When working with clients, I often find that the profit margins they garner could have been better if they changed their mentality around price setting. In fact, too many companies focus solely on top of line growth, whereas savvy business owners understand that the simplest way to grow profits is to focus on their margins.
I’ve come up with some ways to maximize your margins and earn more money. But first, let’s talk about the most common mistakes I see in my line of work.
One of the most common mistakes I see is a propensity to set prices, and hence margins, based on the level of effort expended to produce/provide the product/service. However, this thinking - while generally a good starting point - doesn't really do justice to the real sellable price and value of the product/service, because it leads to standard (linear) margins across the board. That is to say, margins end up being proportional to effort, which is not necessarily where they have to be.
Considerations: Adding Value
Consider this-- Product "X" took less time to produce than Product "Y". But does that necessarily mean its price should be lower? No -- it could be the same or more. The customer doesn't know what effort was expended…their view of price will be based on the value they see or perceive.
#1: Understanding Value
Price setting should be an effort in understanding the value that a product/service represents to the end customer through market research, customer surveys, and understanding supply and demand trends. When prices are set this way, margins will become variable (non-linear) and not linked to just the effort expended. The advantage of this is that margins can be maximized for each product or service based on the value they represent in the market.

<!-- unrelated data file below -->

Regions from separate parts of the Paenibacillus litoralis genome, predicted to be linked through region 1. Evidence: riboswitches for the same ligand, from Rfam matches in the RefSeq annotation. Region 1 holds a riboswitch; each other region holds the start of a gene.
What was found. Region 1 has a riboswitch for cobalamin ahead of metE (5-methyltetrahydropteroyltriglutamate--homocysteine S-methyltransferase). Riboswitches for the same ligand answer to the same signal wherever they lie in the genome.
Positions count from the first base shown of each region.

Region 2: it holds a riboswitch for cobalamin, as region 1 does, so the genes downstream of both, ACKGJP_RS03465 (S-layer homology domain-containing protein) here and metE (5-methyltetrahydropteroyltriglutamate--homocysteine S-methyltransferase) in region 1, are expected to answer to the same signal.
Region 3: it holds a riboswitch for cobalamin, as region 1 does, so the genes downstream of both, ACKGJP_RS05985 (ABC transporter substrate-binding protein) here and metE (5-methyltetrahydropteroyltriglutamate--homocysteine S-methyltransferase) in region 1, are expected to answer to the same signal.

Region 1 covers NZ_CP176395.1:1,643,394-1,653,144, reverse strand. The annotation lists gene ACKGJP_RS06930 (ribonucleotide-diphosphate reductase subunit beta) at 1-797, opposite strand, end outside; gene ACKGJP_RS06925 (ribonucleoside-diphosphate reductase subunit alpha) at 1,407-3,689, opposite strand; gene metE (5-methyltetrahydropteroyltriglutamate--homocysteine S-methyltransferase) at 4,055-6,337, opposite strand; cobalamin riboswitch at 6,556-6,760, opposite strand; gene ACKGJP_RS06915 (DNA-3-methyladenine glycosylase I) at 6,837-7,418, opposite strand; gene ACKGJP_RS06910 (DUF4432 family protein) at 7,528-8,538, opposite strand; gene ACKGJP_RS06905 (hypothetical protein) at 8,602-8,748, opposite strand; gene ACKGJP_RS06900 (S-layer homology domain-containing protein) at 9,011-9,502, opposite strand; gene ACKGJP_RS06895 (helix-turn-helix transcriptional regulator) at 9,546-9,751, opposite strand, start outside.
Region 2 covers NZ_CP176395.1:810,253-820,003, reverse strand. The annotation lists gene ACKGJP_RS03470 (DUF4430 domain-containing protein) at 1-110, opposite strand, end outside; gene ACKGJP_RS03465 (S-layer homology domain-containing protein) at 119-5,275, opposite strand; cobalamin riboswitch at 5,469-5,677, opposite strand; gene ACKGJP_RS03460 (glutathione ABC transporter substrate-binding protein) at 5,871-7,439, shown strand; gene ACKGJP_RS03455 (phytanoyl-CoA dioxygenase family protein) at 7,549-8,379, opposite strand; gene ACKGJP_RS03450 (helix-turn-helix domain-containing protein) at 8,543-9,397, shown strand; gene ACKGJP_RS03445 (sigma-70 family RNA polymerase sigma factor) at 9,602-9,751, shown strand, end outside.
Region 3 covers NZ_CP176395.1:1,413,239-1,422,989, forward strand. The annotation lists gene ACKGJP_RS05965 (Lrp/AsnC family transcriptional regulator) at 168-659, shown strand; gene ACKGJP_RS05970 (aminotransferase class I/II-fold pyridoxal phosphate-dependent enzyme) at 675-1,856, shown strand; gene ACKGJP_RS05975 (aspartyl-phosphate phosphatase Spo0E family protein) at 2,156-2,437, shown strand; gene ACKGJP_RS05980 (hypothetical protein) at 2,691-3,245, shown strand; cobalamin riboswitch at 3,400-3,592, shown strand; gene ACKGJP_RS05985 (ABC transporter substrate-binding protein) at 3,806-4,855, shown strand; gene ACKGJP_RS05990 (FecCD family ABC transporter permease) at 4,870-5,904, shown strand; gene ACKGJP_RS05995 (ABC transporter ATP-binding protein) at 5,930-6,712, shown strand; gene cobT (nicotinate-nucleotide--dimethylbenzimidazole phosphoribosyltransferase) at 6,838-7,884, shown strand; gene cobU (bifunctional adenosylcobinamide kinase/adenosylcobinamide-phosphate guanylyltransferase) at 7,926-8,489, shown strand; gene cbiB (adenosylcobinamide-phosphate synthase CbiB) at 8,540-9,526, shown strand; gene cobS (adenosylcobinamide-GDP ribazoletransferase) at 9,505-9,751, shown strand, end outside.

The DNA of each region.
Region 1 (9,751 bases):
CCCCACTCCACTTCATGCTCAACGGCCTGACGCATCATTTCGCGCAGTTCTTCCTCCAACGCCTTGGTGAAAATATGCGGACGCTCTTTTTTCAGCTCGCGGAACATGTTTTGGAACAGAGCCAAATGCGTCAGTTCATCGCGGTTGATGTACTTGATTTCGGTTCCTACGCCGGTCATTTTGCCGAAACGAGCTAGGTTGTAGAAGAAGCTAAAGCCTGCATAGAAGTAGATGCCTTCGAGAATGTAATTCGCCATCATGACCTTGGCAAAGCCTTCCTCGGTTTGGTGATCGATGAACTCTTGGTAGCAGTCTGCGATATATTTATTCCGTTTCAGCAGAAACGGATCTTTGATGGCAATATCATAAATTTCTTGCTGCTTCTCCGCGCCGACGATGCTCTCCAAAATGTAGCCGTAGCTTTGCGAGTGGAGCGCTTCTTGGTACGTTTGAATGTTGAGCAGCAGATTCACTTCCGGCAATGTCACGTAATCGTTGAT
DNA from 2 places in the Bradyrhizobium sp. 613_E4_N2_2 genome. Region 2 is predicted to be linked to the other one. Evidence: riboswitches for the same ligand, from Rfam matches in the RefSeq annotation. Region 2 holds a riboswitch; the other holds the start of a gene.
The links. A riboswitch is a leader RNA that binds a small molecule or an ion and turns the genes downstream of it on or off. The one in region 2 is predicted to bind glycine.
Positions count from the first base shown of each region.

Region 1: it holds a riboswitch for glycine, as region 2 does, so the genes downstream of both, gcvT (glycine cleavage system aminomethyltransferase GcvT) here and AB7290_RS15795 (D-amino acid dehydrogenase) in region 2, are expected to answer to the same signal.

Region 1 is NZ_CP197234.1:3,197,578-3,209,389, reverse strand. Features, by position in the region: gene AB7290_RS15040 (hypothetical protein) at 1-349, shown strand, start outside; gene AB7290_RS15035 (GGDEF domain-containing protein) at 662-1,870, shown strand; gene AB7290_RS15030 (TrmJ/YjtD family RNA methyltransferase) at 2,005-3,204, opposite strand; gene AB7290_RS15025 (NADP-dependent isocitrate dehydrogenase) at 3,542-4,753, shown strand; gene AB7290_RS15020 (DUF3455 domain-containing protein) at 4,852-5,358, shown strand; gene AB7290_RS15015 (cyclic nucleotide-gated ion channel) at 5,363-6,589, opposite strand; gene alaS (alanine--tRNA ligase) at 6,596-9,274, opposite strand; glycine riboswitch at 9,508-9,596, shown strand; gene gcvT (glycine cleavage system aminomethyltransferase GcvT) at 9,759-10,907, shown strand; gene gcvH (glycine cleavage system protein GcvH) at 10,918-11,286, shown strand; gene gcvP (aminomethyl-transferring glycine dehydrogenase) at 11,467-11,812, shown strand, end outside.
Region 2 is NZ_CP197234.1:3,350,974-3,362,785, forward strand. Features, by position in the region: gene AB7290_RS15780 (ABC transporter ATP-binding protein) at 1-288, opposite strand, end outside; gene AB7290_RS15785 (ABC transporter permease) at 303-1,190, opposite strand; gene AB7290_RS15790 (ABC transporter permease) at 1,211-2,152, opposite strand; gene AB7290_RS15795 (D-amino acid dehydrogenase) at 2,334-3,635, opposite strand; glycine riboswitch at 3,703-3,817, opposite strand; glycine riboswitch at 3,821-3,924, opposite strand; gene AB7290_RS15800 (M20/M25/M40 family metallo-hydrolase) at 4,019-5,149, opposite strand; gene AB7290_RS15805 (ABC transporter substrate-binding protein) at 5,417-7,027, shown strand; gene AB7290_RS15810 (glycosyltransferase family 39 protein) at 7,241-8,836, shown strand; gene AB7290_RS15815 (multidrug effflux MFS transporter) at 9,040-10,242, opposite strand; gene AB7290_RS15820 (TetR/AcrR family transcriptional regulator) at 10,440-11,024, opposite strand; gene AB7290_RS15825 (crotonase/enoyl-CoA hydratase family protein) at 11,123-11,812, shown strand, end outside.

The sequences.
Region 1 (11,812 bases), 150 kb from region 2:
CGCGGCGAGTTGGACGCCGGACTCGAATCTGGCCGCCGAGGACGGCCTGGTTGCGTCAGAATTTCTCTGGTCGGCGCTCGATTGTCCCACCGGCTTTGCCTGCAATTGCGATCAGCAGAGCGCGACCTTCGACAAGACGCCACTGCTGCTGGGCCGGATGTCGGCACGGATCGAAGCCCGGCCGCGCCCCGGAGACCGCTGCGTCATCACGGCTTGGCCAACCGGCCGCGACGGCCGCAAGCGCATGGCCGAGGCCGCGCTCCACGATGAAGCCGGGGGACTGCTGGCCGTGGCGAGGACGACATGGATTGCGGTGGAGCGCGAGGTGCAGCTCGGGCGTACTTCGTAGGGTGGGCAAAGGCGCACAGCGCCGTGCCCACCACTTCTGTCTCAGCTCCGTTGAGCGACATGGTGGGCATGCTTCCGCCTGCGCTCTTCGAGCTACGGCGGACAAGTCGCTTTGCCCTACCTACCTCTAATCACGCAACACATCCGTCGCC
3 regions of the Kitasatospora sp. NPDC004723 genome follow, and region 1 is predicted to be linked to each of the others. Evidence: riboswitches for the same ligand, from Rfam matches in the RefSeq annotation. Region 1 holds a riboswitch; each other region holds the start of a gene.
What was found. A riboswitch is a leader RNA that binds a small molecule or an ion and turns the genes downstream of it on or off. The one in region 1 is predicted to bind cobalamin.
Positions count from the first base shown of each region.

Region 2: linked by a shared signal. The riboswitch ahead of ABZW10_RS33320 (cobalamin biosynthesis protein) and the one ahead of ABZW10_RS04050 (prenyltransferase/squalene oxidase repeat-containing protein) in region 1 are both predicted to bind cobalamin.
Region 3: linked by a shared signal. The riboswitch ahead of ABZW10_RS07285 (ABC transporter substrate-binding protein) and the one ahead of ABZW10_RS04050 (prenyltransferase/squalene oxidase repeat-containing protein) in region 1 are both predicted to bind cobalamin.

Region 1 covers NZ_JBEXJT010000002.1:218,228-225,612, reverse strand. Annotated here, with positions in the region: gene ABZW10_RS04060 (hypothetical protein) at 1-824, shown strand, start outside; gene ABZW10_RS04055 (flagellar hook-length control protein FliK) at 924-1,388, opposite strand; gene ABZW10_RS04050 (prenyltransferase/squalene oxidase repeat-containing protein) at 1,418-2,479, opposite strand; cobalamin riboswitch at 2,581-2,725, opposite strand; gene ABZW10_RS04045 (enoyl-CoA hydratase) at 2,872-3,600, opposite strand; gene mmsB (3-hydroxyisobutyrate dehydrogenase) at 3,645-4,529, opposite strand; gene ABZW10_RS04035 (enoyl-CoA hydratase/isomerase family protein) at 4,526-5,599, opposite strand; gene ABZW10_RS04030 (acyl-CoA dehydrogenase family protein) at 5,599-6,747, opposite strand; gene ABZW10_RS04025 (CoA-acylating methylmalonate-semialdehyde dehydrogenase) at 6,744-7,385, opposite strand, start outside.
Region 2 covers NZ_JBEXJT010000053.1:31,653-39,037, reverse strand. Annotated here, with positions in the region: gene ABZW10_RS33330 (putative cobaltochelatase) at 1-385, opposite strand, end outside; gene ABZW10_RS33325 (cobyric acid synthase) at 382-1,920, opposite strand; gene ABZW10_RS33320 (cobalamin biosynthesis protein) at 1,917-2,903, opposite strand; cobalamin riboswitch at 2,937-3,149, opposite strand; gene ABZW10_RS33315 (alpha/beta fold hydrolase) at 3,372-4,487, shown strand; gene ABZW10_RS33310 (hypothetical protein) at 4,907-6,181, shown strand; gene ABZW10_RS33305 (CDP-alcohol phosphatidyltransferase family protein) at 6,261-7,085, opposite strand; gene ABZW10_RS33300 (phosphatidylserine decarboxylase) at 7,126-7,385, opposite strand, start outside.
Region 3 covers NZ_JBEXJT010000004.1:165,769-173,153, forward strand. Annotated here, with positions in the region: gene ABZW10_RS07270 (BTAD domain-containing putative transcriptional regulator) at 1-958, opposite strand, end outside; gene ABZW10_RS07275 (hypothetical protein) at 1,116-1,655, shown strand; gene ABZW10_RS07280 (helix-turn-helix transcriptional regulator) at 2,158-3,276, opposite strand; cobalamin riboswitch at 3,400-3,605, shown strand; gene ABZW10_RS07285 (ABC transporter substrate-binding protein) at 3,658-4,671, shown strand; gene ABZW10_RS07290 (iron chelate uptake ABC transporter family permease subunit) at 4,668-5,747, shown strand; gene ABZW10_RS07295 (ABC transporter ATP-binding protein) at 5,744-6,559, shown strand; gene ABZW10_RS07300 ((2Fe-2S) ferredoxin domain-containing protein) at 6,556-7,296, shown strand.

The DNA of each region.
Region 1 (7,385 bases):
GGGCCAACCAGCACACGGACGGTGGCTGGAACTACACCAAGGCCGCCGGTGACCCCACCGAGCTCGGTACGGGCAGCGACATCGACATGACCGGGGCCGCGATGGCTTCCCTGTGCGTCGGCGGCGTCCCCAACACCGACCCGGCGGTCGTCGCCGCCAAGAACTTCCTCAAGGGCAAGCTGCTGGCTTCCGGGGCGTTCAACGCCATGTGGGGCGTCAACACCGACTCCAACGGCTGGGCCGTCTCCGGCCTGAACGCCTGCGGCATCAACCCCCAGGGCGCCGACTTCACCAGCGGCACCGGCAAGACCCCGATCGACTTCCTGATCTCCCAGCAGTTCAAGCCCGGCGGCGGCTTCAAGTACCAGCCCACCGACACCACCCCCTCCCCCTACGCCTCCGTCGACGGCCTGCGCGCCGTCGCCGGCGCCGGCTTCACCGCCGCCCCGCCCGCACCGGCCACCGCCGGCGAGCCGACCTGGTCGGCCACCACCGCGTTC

Therefore, greater margins should be captured across product lines and services if you understand the value each provides, and take a good long look at the effort you expend.
Other Tips for Improving Your Margins Over the Long-Term
- Faster turnaround times. The quicker you can progress from order to delivery, the lower your overhead cost per unit will produce, which translates to improved profit margins. Take a look at your processes and think about what you can do. Can you speed up the process? Can you eliminate steps? Are there ways to shorten parts of the process? Can you automate, template, or pre-perform some of the steps? The faster you can make this cycle, the better your margins will be.
- Increase your average unit of sale by up-selling and cross-selling: When you increase how much you sell to your customer at one time, you improve your margins because you boost the purchase velocity and lower your cost-per-sale for overhead burden. Think about how you can increase your average unit of sale per customer, perhaps through richer offerings or larger units of purchase, or through cross selling complimentary products or services.
- Cut out low-margin clients, products, or services. Instead, invest that time and money in higher-producing parts of your company.
- Retain your customers. Do all you can to keep them actively purchasing from you, studying the most common "drop points" in your client's purchase history, advises Inc.com. Maybe you can strategically reinforce your business system to cut down on attrition, or maybe you should communicate with them better on how to use your product or service. There’s also no shame in offering a well-timed "gift," visit or phone call. Don’t be afraid to court your current customers!
But most of all, if you understand the value your services and products provide, in proportion to the effort you’re expending, you will experience greater margins across all categories. It’s simple in theory but difficult in application.
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